PORTLAND -- A wave of identity theft on tax returns appears to be hitting the Portland area hard, targeting Catholics.
Crooks gained access to personal identification, including Social Security numbers, and have filed fraudulent returns for many people. Victims often learn about it as they try to file their taxes electronically and are rejected by the IRS because someone has already filed.
That’s how Leanne Puga found out she was a victim.
“We always like to do our taxes early,” she said as she sat at her kitchen table. Now she and her husband Steve are part of a growing number of victims in the greater Portland area.
Leanne filed her taxes electronically and received an email from the IRS moments later. “You cannot file these taxes because they've already been filed under this Social Security number," she said the email read."And I was like, 'I know I haven’t filed!'"
The Pugas are part of what appears to be a widespread fraud attack on members of the Catholic Church.
There's one common denominator for victims: Many submitted their information for church background checks. The information was required as part of the church’s effort to address its sex abuse scandal.
The Pugas both gave their information to help at their son's catholic school. They suspect that information was hacked. “When you're going through something like that you kind of count on them to protect that information for you,” Leanne Puga said.
They are not alone.
Jose Pinomesa and his wife are also victims. They also went through the background checks, which included Social Security numbers, in order to help at their kid’s catholic school. He wonders what happens next.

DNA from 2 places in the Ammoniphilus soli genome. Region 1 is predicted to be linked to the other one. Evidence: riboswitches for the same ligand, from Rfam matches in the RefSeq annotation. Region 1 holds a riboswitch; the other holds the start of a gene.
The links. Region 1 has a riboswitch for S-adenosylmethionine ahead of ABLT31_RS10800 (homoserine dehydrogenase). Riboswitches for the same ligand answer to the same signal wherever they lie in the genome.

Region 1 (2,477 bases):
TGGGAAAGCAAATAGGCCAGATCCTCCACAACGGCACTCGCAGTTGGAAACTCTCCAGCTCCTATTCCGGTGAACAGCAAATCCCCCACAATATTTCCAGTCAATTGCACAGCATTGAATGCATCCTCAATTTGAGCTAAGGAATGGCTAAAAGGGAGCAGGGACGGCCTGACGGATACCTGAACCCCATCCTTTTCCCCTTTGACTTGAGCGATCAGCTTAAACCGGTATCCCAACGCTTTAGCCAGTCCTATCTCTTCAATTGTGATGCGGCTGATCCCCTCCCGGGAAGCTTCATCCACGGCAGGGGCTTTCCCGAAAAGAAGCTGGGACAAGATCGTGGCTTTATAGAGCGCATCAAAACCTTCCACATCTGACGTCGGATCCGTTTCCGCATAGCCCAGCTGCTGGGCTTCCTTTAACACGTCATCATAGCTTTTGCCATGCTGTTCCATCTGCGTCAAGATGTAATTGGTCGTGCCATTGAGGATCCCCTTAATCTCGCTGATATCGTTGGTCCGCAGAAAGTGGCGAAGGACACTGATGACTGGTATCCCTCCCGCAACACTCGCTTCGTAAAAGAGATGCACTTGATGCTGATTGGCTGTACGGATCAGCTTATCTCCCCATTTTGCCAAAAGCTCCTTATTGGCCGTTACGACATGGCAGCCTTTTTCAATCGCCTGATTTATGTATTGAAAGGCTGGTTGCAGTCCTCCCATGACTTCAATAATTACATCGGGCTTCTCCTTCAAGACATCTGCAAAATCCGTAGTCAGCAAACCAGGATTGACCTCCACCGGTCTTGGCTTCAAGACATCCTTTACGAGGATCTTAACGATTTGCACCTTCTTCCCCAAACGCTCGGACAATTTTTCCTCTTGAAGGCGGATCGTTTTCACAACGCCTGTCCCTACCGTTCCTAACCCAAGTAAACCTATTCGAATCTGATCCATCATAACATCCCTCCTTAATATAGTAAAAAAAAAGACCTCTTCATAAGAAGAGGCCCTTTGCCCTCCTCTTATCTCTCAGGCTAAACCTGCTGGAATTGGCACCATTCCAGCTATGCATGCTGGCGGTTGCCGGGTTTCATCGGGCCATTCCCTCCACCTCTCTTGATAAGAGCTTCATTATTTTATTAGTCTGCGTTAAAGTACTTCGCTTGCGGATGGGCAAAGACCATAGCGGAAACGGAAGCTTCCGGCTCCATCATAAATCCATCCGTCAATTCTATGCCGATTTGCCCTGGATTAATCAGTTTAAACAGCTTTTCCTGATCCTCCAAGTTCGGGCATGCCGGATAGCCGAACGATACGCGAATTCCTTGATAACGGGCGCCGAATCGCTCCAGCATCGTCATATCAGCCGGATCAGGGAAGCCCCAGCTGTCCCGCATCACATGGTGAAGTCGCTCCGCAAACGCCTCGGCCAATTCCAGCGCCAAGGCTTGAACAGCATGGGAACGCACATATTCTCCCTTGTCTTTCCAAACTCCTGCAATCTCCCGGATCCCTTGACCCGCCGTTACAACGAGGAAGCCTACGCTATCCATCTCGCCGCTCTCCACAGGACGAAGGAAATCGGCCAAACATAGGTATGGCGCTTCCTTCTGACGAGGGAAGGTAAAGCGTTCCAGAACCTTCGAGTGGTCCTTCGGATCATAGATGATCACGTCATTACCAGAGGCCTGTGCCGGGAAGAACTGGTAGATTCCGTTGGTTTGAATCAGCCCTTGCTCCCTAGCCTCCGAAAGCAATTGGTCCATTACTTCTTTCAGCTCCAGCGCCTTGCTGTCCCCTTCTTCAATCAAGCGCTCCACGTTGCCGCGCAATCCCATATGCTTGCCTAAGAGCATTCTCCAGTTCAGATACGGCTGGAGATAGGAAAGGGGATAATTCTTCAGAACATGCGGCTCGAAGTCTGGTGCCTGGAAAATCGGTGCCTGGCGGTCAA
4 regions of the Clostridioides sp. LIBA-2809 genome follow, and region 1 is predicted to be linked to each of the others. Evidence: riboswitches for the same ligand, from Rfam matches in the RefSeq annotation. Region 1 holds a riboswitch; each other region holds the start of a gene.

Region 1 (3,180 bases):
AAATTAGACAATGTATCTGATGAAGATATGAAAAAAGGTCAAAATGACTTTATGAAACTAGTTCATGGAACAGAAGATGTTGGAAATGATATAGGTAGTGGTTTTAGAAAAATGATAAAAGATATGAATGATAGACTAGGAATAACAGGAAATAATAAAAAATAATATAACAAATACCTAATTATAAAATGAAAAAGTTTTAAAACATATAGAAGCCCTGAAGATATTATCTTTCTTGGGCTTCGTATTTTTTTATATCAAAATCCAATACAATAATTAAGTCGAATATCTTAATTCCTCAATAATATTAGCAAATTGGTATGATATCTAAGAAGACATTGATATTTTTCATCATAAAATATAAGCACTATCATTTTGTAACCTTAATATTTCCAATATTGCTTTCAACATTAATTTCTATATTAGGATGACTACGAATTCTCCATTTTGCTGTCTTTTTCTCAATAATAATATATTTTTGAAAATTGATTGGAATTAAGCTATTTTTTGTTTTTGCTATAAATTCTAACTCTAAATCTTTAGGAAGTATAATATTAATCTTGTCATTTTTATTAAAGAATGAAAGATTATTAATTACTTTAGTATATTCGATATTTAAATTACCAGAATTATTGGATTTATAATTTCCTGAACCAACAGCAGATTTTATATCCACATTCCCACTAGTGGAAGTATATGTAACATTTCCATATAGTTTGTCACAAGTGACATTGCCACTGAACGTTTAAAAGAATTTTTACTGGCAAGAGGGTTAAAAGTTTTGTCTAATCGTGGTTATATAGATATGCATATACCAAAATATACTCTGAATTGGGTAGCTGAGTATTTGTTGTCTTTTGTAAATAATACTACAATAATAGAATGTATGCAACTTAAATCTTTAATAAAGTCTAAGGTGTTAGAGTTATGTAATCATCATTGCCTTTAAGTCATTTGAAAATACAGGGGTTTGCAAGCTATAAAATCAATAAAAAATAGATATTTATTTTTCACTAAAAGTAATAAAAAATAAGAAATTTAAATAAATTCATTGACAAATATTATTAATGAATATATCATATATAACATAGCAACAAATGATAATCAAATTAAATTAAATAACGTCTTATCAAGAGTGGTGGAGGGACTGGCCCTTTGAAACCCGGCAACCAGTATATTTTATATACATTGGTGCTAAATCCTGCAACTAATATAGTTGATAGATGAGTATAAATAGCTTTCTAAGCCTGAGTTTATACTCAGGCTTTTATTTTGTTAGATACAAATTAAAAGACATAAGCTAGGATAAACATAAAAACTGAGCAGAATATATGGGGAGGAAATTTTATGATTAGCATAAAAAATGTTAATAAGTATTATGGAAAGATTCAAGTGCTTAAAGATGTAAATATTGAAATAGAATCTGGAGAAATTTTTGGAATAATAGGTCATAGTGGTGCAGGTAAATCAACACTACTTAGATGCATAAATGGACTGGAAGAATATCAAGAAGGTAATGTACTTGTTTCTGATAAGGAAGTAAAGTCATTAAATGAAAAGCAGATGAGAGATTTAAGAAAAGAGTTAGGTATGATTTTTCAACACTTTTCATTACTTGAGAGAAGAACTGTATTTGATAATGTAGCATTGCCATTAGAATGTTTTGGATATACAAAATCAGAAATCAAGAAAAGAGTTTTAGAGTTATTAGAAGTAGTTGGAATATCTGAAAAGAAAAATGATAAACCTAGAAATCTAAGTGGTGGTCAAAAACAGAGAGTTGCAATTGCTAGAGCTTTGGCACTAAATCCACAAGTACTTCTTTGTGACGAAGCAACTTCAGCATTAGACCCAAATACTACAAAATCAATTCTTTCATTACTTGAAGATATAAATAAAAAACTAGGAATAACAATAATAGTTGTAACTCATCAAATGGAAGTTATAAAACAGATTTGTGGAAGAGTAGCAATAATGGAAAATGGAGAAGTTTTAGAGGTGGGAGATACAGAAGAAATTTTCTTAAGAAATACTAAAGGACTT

They did e-file for a tax return to get money back. "That's the first thing that we found out about," he said. "But what happens on the second and third and fourth? This is just the beginning. So we don’t know where its gonna go."
A spokesman said the Portland Archdiocese is doing the best it can to cooperate with the IRS investigation into the filings, and church officials don't know how the data was stolen or whether anything was hacked. The spokesman also pointed out that victims are connected to a variety of Catholic parishes and schools.
An IRS spokesman refused to share specifics of the case but said the agency is investigating the tax return fraud targeting people in Portland.
In the meantime, the number of victims continues to grow.
“It felt horrible,” said retired attorney Leslie Keller. She also surrendered her Social Security number as part of a Catholic school background check. She found that protecting herself is an all-day project.
“I spent the entire day yesterday making phone calls to the IRS, the department of revenue, the Social Security office, the credit bureaus,” she said.
There is a fraud hotline you can call to see if you are a victim. The number is: 800-908-4490, extension 245. It operates from 7 a.m. until 7 p.m. PDT.